I’m over it.

I’m done pouting and sulking.

I’m through beating myself up over what could have been, and I’m ready to move on.

For months, I’ve wallowed in my misery and let my emotions get the best of me, and I just can’t take it anymore.

Finally, I’m prepared to let my reality become fantasy once more.

Like millions of others across the nation, I am addicted to fantasy football, and typically, now is when the anticipation for the upcoming season really starts to kick in.

But I didn’t know if it would happen this year.

I take my fantasy football pretty seriously, and last season was one of my better performances. I drafted a solid core of players, worked some waiver wire magic throughout the year and made almost all the right decisions in regards to my starters on a weekly basis.

It culminated with a streak of five wins in the final six weeks of the regular season and a first-round victory in the playoffs, propelling my squad into the Super Bowl.

Although I was pitted against the league’s top team, which experienced just two losses all season, my confidence was high.

As long as my players produced as expected, I knew I could compete with anyone.

And I was right.

Every single player in my lineup produced double-digit points, and I finished with a whopping 153 points — one of the highest totals of the entire season for the league.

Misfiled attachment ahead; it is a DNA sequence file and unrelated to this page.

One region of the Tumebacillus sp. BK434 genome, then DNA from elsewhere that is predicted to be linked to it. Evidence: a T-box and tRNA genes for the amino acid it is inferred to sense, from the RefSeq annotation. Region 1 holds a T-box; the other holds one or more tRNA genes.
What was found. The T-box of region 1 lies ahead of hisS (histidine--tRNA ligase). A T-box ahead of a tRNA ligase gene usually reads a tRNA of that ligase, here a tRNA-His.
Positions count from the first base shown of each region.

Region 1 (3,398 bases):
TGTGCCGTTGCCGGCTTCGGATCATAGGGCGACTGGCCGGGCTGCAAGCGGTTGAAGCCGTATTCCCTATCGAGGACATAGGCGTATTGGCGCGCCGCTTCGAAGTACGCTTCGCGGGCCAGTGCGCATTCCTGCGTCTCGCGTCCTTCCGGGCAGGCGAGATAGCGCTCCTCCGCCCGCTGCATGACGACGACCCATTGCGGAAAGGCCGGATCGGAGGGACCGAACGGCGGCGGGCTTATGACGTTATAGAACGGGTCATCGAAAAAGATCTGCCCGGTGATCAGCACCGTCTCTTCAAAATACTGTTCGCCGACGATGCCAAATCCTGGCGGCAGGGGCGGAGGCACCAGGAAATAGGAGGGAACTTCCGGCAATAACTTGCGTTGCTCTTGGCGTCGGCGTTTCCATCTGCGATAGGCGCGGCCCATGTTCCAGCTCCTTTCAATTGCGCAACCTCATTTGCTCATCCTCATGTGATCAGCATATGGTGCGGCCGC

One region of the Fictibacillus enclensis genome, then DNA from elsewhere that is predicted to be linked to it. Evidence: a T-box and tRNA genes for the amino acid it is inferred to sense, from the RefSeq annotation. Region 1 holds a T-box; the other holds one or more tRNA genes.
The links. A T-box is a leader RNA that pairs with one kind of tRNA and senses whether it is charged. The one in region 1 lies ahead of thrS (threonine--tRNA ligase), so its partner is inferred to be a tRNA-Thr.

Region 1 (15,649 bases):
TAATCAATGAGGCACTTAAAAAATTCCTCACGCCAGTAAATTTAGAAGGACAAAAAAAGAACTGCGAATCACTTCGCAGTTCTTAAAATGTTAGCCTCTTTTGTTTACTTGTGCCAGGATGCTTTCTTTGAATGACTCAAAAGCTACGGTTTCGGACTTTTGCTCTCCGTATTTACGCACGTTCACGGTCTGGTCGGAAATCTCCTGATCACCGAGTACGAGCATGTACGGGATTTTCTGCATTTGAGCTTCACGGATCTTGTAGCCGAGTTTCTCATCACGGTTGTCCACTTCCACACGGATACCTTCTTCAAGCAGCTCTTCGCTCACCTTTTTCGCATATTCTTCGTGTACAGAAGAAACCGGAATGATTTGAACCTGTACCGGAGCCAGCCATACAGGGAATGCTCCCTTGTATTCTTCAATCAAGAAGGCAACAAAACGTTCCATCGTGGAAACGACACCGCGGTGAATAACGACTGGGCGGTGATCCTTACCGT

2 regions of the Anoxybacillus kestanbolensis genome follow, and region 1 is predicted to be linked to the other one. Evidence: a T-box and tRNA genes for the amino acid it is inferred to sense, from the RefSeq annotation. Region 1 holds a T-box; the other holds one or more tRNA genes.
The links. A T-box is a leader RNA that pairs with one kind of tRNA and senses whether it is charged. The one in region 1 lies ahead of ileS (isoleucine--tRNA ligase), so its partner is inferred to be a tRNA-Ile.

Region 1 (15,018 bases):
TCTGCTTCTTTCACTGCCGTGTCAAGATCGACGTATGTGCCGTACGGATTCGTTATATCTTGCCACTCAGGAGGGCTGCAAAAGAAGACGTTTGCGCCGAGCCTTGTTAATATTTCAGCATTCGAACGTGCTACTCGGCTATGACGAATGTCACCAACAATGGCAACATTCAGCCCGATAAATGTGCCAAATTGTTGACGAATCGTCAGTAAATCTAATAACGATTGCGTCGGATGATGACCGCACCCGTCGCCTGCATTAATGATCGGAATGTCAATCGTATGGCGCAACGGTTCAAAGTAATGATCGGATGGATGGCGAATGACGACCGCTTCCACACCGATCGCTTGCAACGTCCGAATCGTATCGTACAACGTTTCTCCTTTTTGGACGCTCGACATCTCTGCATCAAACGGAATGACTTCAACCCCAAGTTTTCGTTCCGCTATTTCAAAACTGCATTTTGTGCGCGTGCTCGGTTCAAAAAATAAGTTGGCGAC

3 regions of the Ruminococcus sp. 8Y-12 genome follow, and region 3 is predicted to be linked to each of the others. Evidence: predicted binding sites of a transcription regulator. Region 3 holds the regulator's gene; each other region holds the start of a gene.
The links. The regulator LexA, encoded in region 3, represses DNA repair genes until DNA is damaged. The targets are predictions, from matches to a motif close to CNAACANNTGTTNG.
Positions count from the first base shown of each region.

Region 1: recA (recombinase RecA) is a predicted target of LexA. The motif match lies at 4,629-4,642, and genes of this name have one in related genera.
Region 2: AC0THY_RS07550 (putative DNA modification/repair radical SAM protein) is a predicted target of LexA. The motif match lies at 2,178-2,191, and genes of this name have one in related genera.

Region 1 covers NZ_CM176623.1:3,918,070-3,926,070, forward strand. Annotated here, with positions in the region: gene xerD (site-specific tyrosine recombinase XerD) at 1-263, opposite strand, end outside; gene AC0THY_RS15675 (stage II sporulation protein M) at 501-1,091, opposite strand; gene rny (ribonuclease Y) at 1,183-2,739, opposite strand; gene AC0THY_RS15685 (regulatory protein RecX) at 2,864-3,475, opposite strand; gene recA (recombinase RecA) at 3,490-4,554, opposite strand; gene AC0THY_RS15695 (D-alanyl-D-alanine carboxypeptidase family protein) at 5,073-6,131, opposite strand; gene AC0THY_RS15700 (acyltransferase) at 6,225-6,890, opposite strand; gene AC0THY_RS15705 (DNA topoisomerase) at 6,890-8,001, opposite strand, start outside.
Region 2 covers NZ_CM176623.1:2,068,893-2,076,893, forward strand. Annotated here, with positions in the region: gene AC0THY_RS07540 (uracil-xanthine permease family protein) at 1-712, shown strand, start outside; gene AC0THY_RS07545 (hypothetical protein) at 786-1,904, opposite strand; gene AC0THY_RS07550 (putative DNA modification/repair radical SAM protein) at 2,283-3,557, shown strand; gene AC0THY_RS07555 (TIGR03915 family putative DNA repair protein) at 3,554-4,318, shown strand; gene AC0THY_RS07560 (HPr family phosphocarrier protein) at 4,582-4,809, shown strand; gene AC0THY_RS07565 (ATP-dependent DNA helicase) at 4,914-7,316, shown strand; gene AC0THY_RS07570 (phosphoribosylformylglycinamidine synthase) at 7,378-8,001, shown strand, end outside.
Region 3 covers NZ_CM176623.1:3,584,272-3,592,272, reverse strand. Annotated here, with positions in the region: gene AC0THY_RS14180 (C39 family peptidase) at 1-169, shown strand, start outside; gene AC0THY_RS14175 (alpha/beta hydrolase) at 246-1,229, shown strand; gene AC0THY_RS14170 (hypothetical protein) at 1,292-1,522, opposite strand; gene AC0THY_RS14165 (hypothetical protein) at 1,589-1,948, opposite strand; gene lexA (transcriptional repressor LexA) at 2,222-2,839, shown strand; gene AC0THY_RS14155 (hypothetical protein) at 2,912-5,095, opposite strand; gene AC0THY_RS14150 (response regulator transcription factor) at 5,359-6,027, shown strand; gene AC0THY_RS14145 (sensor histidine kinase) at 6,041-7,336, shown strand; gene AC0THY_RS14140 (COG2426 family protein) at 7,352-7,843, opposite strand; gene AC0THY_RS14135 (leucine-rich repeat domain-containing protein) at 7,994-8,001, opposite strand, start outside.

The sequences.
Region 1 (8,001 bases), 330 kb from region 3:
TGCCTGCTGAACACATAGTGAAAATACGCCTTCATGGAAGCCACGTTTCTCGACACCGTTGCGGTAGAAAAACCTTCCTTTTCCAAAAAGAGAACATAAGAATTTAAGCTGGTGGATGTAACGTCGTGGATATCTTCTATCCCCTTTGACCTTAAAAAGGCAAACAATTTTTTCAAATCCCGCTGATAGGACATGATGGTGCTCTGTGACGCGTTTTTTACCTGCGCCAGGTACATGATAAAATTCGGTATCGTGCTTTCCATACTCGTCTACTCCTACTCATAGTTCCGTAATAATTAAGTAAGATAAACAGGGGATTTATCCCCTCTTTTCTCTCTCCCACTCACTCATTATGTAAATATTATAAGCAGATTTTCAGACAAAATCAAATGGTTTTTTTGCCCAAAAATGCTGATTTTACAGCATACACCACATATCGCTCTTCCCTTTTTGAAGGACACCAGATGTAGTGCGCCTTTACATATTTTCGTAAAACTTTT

But it wasn’t enough as my opponent won with 181 points, capitalizing on insane fourth-quarter performances from Seattle quarterback Russell Wilson and receiver Doug Baldwin and Arizona running back David Johnson, who combined to score an eye-popping 102 points.

I was watching the game live and could practically feel the league’s championship trophy being ripped from my hands, and instantly, I was through.

I couldn’t stomach the thought of fantasy football and lost my normal enthusiasm for the playoffs. I spent my spring and summer avoiding most television and radio shows about the NFL.

After having my heart torn out, I simply didn’t want to even think about anything related to fantasy football, and for a while I wondered if I ever would again.

I take every season-ending loss hard, but this one in particular was difficult to shake off. Even several weeks after the point I begin making preparations for next year, I still didn’t care.

But for whatever reason, my zeal suddenly returned, and I’m over it.

My passion returned, and I’m ready for fantasy to become reality once more.

I just can’t resist fantasy football any longer, because the thrill of the season simply brings me too much joy — even when it ends in heartache.

Contact Clay Whittington at clayw@kdhnews.com

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